Dec 7, 2011

Manliness Lessons from Atticus Finch

To Kill a Mockingbird is a masterpiece from Harper Lee that I have read cover to cover for a handful of times and will treasure to be cascaded to my children in the future. I can go on and on talking about it, especially about my favorite characters : Scout and... Atticus Finch! I love it so much I even did not resent to watch the movie!
The movie is a black and white movie and I must say I adore it so much I don't care people make fun out of my taste in black and white movie. 
This is one of the conversation  I really like of Atticus and his daughter Scout:
“Do you defend niggers Atticus?” I asked him that evening.
“Of course I do. Don’t say nigger, Scout. That’s common.”
“’s what everybody else at school says.”
“From now on it’ll be everybody less one.”
This morning I read an article : Art of Manliness .
Now I know that I am not the only crazy lady in the world who thinks Atticus Finch is a fine gentleman. 
Here's a few paragraph form that article that blow my mind away because it is so true:

A man lives with integrity every day. In Maycomb County, Atticus was known as a man who was “the same in his house as he is on the public streets.” That was the standard he lived by. He did not have one set of morals for business and one for family, one for weekdays and one for weekends. He was incapable of doing anything that would broach the inviolable sanctity of his conscience. He made the honorable decision, even when that decision was unpopular.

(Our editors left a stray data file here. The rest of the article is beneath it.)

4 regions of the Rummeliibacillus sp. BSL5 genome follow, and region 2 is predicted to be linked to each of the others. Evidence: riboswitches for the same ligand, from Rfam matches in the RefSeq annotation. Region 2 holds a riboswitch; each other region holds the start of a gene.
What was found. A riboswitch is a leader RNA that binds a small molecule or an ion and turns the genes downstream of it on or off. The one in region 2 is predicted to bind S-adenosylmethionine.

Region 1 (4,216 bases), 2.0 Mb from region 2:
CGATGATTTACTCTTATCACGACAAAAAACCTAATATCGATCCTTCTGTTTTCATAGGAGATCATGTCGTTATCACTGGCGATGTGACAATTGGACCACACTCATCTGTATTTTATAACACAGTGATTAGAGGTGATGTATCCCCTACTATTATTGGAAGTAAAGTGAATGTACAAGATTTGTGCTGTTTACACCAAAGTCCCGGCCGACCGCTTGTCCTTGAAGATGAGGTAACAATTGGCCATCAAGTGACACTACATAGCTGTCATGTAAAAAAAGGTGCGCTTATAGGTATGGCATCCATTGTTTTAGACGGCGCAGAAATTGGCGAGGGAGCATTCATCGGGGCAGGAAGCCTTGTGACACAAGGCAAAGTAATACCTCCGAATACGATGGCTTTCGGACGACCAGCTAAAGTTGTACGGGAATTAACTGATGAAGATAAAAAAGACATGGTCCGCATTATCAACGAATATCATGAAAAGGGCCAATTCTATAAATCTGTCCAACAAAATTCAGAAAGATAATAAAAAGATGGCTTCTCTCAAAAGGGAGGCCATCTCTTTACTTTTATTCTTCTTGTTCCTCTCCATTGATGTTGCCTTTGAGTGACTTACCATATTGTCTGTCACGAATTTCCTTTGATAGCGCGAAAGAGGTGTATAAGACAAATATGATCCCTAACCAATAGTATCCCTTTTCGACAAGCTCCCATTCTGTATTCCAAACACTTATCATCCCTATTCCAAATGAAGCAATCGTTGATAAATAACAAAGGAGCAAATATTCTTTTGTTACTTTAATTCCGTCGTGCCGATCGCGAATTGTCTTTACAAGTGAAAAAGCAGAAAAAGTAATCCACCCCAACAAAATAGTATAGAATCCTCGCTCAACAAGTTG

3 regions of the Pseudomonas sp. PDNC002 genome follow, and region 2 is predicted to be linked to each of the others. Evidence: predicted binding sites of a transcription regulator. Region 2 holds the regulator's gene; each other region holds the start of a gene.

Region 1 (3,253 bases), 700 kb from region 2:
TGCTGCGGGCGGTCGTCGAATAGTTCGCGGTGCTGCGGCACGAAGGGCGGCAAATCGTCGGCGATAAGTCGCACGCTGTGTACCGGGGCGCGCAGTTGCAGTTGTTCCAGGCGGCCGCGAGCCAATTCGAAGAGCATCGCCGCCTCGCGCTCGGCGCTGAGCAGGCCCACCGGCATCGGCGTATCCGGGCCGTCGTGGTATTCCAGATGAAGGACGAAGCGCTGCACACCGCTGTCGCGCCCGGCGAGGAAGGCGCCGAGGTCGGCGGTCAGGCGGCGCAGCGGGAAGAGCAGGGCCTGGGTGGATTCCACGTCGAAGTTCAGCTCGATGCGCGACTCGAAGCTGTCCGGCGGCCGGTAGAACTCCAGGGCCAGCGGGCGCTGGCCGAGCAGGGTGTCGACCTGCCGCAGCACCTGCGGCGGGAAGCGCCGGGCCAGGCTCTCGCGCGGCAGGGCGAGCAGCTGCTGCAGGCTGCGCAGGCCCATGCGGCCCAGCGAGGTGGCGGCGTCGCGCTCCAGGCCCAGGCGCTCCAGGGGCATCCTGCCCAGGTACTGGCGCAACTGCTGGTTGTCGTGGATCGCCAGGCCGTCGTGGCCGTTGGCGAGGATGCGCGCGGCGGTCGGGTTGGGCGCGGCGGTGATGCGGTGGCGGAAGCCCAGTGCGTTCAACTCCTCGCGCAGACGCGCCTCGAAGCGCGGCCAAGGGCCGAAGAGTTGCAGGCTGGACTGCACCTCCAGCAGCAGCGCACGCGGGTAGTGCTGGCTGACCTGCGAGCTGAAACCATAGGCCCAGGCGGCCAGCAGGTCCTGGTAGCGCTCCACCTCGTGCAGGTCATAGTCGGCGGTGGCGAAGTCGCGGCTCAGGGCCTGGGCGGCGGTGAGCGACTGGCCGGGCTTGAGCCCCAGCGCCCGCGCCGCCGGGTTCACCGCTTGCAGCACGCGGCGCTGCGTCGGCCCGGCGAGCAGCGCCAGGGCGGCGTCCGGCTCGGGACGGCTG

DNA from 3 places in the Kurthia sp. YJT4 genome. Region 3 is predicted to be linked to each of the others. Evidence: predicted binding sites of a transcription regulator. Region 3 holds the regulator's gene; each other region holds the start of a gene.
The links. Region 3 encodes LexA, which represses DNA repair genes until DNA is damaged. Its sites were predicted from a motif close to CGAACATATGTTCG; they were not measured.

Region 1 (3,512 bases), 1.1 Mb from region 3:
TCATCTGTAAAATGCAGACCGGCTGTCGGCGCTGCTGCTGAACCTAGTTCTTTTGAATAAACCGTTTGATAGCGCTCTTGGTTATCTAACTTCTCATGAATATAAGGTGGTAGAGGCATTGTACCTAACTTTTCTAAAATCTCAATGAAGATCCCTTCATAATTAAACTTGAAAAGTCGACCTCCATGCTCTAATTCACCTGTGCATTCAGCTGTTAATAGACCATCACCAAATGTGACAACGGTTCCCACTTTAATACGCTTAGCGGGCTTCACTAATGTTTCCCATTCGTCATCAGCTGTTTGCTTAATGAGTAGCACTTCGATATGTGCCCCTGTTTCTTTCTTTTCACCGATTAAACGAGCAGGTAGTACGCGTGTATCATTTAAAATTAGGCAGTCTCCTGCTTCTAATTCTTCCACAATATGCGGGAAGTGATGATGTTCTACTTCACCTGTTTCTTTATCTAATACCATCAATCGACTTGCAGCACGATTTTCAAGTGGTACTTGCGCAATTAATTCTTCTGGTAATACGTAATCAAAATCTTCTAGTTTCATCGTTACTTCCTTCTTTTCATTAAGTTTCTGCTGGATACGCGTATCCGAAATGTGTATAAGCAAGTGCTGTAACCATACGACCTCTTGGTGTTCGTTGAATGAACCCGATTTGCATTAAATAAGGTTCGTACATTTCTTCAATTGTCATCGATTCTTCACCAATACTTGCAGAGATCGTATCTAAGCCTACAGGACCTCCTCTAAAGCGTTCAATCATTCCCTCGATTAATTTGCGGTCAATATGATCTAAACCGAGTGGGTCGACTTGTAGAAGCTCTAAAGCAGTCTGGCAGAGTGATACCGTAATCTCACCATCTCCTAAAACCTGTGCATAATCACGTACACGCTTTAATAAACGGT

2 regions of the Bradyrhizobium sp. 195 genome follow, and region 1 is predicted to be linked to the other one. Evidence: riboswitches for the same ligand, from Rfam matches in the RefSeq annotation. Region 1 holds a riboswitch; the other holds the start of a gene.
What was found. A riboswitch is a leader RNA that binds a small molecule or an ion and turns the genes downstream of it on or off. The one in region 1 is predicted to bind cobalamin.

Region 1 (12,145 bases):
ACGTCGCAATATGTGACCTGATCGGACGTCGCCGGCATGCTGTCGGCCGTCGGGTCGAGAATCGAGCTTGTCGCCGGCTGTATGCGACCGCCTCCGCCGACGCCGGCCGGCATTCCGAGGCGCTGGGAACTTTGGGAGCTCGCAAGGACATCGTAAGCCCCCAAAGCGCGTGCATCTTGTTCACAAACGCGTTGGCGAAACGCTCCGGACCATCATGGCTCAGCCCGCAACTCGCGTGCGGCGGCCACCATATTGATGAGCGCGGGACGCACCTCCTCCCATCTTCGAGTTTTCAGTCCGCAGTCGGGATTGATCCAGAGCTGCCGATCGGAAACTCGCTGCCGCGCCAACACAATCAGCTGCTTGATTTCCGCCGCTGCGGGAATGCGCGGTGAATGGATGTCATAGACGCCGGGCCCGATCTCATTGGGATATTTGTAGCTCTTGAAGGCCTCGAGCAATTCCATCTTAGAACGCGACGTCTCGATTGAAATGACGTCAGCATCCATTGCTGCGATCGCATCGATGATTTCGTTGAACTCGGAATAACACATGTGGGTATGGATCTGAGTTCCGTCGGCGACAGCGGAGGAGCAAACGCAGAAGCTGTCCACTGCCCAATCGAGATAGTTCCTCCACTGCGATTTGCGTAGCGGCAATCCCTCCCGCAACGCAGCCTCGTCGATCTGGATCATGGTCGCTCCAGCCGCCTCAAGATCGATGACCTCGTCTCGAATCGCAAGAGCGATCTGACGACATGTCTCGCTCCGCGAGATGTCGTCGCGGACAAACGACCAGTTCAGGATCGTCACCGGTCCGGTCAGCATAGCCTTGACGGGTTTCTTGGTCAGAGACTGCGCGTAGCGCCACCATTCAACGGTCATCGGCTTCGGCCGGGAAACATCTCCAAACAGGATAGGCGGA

Cultivating empathy is paramount. If Atticus had one dominating virtue, it was his nearly superhuman empathy. Whenever his children felt angry at the misbehavior or ignorance of the individuals in their town, he would encourage their tolerance and respect by urging them to see the other person’s side of things:

Teach your children by example. Atticus is probably best remembered as an exemplary father. As a widower he could have shipped his kids off to a relative, but he was absolutely devoted to them. He was kind, protective, and incredibly patient with Jem and Scout; he was firm but fair and always looking for an opportunity to expand his children’s empathy, impart a bit of wisdom, and help them become good people. Read more

ps: Please, read the book please.

1 comment:

  1. I haven't read this book since junior high school! I think I shall read it again :)


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